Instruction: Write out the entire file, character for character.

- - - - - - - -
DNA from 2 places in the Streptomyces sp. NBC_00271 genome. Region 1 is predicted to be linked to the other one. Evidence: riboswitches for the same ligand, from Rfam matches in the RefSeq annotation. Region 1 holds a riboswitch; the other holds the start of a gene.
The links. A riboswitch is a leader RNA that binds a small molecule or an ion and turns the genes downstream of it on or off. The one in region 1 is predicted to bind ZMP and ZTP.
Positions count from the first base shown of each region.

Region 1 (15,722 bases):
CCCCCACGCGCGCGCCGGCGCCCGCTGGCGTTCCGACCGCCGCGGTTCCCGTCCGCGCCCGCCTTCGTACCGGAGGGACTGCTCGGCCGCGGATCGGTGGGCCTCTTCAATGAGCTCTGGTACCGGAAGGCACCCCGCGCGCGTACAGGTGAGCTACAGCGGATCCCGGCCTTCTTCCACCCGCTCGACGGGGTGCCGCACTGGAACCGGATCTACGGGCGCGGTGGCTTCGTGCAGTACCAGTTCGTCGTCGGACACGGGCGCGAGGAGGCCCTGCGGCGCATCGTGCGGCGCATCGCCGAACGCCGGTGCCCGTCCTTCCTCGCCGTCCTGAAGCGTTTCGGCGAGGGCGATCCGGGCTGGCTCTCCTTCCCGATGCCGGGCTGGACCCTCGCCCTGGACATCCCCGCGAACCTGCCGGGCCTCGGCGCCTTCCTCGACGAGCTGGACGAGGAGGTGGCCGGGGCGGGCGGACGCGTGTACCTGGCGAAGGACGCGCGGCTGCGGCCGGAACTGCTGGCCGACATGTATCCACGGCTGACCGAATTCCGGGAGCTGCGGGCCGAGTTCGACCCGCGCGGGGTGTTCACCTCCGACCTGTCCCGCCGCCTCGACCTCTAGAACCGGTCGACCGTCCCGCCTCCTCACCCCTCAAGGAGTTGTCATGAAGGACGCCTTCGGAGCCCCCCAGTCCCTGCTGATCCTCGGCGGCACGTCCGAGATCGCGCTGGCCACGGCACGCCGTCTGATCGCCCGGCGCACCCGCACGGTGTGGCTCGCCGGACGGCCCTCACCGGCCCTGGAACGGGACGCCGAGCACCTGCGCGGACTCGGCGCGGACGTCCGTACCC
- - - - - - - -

DNA from 2 places in the Streptomyces sp. NBC_00271 genome. Region 1 is predicted to be linked to the other one. Evidence: riboswitches for the same ligand, from Rfam matches in the RefSeq annotation. Region 1 holds a riboswitch; the other holds the start of a gene.
The links. A riboswitch is a leader RNA that binds a small molecule or an ion and turns the genes downstream of it on or off. The one in region 1 is predicted to bind ZMP and ZTP.
Positions count from the first base shown of each region.

Region 1 (15,722 bases):
CCCCCACGCGCGCGCCGGCGCCCGCTGGCGTTCCGACCGCCGCGGTTCCCGTCCGCGCCCGCCTTCGTACCGGAGGGACTGCTCGGCCGCGGATCGGTGGGCCTCTTCAATGAGCTCTGGTACCGGAAGGCACCCCGCGCGCGTACAGGTGAGCTACAGCGGATCCCGGCCTTCTTCCACCCGCTCGACGGGGTGCCGCACTGGAACCGGATCTACGGGCGCGGTGGCTTCGTGCAGTACCAGTTCGTCGTCGGACACGGGCGCGAGGAGGCCCTGCGGCGCATCGTGCGGCGCATCGCCGAACGCCGGTGCCCGTCCTTCCTCGCCGTCCTGAAGCGTTTCGGCGAGGGCGATCCGGGCTGGCTCTCCTTCCCGATGCCGGGCTGGACCCTCGCCCTGGACATCCCCGCGAACCTGCCGGGCCTCGGCGCCTTCCTCGACGAGCTGGACGAGGAGGTGGCCGGGGCGGGCGGACGCGTGTACCTGGCGAAGGACGCGCGGCTGCGGCCGGAACTGCTGGCCGACATGTATCCACGGCTGACCGAATTCCGGGAGCTGCGGGCCGAGTTCGACCCGCGCGGGGTGTTCACCTCCGACCTGTCCCGCCGCCTCGACCTCTAGAACCGGTCGACCGTCCCGCCTCCTCACCCCTCAAGGAGTTGTCATGAAGGACGCCTTCGGAGCCCCCCAGTCCCTGCTGATCCTCGGCGGCACGTCCGAGATCGCGCTGGCCACGGCACGCCGTCTGATCGCCCGGCGCACCCGCACGGTGTGGCTCGCCGGACGGCCCTCACCGGCCCTGGAACGGGACGCCGAGCACCTGCGCGGACTCGGCGCGGACGTCCGTACCC